Author(s): Khan WS, Johnson DS, Hardingham TE
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Abstract Cartilage is frequently damaged but only shows a limited capacity for repair. There are a number of treatment strategies currently available for the repair of articular cartilage defects including abrasion chondroplasty, subchondral drilling, microfracture and mosaicplasty but these show variable results. For the younger patients, there is great interest in the potential of cell-based strategies to provide a biological replacement of damaged cartilage using autologous chondrocytes. The results of clinical studies using these cell-based techniques do not conclusively show improvement over conventional techniques. These techniques also do not consistently result in the formation of the desired hyaline cartilage rather than fibrocartilage. Mesenchymal stem cells present a promising cell source for cartilage repair. Mesenchymal stem cells have been isolated from a number of adult tissues including the bone marrow and the synovial fat pad. These cells have the ability to proliferate in culture and differentiate down different pathways including the chondrogenic pathway. In the first instance, differentiated stem cells can be used for the repair of localised cartilage defects by producing hyaline cartilage. In the future, this strategy has the potential to be extended to treat more generalised cartilage defects, especially as the cell source is not a limiting factor. The use of cell-based therapies also allows the versatility of using scaffolds and growth factors, with recombinant proteins or gene therapy. A number of challenges however still need to be overcome including further work on identifying the optimal source of stem cells, along with refining the conditions that enhance expansion and chondrogenesis. Copyright © 2009 Elsevier B.V. All rights reserved.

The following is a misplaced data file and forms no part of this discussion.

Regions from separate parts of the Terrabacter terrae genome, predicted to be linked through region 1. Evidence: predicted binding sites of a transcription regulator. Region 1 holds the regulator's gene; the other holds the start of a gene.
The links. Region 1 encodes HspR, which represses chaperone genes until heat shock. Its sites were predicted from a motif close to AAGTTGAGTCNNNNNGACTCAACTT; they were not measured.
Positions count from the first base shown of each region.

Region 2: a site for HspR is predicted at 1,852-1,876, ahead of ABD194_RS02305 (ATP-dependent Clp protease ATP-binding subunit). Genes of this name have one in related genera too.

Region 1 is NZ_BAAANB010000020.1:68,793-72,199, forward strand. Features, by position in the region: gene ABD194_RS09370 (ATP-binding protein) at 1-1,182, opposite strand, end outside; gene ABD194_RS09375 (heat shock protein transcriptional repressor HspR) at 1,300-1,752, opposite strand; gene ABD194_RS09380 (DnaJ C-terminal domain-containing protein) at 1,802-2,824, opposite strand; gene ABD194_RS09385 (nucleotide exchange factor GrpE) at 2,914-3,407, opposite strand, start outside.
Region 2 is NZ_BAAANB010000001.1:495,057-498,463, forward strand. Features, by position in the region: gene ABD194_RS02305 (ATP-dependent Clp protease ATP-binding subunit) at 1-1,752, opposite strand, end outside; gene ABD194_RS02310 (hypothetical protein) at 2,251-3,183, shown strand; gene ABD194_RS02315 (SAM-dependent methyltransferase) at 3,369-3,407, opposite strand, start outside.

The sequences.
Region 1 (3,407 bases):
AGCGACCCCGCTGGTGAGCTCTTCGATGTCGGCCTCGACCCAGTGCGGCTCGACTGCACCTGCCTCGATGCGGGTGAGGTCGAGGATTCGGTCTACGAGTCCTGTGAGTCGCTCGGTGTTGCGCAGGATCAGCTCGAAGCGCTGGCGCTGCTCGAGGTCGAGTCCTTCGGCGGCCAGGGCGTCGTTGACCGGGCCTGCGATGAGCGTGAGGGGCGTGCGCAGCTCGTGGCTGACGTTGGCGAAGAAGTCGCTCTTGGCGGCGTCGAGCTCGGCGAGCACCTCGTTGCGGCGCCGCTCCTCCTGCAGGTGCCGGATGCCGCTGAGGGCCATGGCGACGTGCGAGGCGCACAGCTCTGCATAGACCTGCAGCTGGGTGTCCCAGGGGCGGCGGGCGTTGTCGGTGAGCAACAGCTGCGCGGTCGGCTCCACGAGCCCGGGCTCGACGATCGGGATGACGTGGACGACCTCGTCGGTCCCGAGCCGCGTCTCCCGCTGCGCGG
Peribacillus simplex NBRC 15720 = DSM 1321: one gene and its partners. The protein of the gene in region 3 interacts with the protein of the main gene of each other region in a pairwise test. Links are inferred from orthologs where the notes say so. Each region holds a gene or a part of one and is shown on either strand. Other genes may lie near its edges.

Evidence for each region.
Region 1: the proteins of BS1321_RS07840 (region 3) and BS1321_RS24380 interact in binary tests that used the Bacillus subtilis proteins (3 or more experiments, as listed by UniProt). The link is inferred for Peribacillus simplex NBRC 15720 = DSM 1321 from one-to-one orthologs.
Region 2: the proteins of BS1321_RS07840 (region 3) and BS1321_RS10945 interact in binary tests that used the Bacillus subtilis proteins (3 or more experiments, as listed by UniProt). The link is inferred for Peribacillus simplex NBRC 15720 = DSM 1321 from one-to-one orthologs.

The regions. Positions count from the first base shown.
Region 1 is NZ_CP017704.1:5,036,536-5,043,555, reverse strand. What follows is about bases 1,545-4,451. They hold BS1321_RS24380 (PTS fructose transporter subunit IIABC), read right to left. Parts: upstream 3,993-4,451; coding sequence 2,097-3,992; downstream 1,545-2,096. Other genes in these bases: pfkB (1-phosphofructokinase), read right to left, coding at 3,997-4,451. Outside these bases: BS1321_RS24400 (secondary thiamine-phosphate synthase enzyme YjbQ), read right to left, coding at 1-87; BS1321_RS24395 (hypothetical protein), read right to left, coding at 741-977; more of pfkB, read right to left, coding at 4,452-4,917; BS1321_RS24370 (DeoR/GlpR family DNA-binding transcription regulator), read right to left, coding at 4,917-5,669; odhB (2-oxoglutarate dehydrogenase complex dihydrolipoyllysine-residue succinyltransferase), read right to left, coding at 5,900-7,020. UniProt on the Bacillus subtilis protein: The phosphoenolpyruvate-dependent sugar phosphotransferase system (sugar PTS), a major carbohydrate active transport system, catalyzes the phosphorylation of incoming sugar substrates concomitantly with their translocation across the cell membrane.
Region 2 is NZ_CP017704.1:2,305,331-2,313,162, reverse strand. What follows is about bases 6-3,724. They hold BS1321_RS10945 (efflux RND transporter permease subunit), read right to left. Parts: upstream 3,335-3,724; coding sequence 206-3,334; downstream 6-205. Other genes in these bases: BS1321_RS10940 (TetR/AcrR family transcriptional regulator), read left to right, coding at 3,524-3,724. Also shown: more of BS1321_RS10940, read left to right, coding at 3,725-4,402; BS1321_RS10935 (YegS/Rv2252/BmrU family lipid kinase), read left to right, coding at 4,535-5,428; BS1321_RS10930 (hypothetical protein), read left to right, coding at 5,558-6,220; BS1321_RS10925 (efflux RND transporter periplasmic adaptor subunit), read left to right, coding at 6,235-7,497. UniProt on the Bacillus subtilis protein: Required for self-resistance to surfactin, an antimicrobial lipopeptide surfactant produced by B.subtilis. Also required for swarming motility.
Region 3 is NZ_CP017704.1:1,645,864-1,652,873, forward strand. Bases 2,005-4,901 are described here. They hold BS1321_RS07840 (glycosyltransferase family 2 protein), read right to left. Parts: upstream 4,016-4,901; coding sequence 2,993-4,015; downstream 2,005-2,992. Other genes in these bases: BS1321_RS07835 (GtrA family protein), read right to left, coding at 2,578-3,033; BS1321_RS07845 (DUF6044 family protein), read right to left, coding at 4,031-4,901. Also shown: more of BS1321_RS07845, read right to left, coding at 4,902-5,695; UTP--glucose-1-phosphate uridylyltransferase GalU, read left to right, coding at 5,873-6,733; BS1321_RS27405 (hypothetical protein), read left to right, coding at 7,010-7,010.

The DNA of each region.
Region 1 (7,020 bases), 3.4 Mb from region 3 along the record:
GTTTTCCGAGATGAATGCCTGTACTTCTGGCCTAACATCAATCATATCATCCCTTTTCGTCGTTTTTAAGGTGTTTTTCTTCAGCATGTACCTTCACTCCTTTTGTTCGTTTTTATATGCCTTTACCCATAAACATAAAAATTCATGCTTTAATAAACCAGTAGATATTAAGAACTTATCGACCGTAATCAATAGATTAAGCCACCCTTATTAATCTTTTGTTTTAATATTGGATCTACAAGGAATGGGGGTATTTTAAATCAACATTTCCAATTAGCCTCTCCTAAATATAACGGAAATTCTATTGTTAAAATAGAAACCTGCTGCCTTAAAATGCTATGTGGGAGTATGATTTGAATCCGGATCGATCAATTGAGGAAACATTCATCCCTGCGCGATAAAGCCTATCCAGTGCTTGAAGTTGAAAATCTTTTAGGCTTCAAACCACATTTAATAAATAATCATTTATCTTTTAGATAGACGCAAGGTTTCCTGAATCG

This article was published in Knee
and referenced in Rheumatology: Current Research